Photochemical processing of dissolved organic matter (DOM) in natural waters can alter its composition and structure, supply particulate organic matter (POM) to sediments, and deliver modified terrestrial DOM to the ocean. Our studies show that terrestrial DOM exposed to simulated sunlight is altered to produce POM with a markedly different molecular composition enriched with newly formed aliphatic and condensed aromatic molecules. This process is closely tied to the chemistry of iron, which primarily exists as dissolved Fe(II) and Fe(III)-organic complexes in initial DOM and photochemically matures to Fe(III) oxyhydroxides before coprecipitating out with POM. The newly formed condensed aromatic compounds resemble black carbon, which until now was thought to be produced by only combustion. These new molecules contribute a pool of Fe-rich, aliphatic, and black carbon-like organic matter to sediments as the terrestrial DOM is transported through rivers. We estimate that the annual global flux of this photoproduced black carbon, most of which may be preserved in sediments, is nearly equivalent to the estimated flux of dissolved black carbon to the ocean from all other sources.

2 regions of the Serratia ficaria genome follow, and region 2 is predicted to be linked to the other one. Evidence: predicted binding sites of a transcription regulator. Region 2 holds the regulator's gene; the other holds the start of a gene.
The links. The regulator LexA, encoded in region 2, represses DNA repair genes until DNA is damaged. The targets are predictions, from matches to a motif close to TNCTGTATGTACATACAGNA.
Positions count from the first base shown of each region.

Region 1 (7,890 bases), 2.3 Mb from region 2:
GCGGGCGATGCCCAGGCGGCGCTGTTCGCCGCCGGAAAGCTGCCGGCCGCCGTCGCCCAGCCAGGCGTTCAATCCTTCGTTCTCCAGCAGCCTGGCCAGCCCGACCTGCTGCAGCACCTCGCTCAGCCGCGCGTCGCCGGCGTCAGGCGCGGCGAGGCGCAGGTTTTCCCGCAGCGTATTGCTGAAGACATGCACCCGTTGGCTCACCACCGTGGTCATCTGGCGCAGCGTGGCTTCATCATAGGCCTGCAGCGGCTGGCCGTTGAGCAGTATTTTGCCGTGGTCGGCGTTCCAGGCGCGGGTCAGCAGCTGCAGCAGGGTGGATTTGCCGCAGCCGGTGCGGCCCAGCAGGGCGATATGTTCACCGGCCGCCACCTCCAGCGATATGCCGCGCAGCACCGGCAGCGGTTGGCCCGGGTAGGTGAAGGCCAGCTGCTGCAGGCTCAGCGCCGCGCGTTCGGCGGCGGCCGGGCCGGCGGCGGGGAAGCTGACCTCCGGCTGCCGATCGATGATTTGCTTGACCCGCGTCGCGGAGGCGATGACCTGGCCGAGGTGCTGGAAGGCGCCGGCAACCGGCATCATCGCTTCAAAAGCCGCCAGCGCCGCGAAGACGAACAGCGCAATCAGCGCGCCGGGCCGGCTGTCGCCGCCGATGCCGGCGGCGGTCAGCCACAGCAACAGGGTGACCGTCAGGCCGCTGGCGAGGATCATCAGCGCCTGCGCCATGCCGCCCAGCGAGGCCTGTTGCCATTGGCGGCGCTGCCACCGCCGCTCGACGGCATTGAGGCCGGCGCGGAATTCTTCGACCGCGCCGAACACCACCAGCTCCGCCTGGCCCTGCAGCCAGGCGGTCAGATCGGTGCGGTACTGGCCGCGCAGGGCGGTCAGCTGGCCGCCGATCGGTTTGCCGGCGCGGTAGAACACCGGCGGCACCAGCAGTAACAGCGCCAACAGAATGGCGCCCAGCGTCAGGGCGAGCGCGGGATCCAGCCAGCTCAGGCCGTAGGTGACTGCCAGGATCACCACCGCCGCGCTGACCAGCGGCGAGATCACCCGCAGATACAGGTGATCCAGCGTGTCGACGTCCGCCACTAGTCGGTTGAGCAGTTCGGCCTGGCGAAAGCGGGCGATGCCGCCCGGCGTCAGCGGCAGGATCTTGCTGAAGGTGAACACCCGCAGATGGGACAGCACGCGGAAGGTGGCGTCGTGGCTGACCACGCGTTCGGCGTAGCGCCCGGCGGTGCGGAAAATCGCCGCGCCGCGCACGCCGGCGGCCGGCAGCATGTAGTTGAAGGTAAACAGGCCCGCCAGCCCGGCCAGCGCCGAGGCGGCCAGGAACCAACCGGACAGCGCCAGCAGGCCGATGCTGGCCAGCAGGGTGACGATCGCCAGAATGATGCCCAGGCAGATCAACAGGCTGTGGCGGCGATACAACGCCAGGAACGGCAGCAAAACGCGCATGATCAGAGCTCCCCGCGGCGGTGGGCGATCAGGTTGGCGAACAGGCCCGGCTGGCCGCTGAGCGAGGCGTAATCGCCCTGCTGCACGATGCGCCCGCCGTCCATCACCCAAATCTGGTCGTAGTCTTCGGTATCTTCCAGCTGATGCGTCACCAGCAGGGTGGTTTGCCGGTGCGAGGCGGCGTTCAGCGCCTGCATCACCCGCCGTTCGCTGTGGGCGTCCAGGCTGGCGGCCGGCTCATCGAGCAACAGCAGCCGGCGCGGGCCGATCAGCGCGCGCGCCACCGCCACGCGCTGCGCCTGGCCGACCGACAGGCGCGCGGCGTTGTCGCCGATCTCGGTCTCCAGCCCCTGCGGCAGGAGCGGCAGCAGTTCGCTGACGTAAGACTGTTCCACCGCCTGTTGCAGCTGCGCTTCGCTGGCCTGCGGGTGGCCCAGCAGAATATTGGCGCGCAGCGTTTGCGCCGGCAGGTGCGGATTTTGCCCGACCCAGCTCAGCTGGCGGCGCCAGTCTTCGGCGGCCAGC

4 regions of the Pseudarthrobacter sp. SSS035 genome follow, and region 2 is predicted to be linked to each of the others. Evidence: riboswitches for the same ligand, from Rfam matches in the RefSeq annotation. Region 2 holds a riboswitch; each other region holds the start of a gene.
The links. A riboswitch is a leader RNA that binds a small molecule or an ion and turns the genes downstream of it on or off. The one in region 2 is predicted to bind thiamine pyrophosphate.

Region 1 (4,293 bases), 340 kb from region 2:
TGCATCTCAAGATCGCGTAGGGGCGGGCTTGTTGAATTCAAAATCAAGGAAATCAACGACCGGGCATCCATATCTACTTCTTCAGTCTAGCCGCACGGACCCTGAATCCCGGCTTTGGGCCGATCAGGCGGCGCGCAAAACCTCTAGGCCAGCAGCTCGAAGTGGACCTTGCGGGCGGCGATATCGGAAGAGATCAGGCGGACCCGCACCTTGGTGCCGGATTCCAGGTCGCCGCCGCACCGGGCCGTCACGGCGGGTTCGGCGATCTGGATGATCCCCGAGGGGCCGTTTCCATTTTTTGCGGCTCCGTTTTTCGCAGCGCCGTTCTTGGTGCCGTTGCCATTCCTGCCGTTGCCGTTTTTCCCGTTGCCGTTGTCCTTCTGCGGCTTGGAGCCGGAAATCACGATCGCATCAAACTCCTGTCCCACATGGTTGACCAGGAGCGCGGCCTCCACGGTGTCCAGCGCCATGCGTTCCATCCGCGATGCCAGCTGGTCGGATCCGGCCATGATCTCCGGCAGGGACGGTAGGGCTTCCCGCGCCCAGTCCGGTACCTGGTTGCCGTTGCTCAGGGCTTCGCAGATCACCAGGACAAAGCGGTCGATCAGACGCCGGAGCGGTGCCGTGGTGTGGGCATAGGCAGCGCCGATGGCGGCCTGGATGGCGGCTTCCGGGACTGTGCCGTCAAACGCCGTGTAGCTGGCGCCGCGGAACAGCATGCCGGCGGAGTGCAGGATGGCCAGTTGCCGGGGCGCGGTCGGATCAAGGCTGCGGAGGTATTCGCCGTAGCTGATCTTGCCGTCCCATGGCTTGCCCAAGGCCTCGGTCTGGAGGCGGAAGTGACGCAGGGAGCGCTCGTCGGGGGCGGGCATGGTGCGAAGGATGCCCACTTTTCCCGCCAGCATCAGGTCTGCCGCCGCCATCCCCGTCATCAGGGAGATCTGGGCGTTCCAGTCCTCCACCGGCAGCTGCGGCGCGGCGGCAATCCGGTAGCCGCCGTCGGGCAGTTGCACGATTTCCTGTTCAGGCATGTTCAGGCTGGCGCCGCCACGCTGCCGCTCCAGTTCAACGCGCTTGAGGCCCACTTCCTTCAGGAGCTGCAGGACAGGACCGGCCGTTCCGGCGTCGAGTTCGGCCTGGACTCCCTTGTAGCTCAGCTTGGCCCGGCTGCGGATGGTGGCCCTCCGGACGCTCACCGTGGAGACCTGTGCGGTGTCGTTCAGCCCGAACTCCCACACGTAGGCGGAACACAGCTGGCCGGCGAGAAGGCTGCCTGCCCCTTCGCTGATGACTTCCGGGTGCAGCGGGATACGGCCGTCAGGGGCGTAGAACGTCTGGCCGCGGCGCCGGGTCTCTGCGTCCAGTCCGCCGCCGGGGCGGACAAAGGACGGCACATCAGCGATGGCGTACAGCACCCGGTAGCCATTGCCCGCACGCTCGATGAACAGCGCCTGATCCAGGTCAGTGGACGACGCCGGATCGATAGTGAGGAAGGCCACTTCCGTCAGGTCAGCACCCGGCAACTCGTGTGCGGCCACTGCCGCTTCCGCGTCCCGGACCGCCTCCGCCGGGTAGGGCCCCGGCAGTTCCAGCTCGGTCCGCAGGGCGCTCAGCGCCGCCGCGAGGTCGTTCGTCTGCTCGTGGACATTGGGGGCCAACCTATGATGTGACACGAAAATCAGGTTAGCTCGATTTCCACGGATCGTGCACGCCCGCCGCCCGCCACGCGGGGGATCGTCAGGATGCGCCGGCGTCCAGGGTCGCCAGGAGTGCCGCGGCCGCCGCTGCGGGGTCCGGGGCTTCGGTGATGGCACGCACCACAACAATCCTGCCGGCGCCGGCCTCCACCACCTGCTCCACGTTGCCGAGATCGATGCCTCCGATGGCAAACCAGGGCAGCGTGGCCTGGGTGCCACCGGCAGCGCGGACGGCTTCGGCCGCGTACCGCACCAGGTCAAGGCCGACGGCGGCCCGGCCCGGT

All Science Journal Classification (ASJC) codes
- Environmental Chemistry
- Water Science and Technology
- Waste Management and Disposal
- Health, Toxicology and Mutagenesis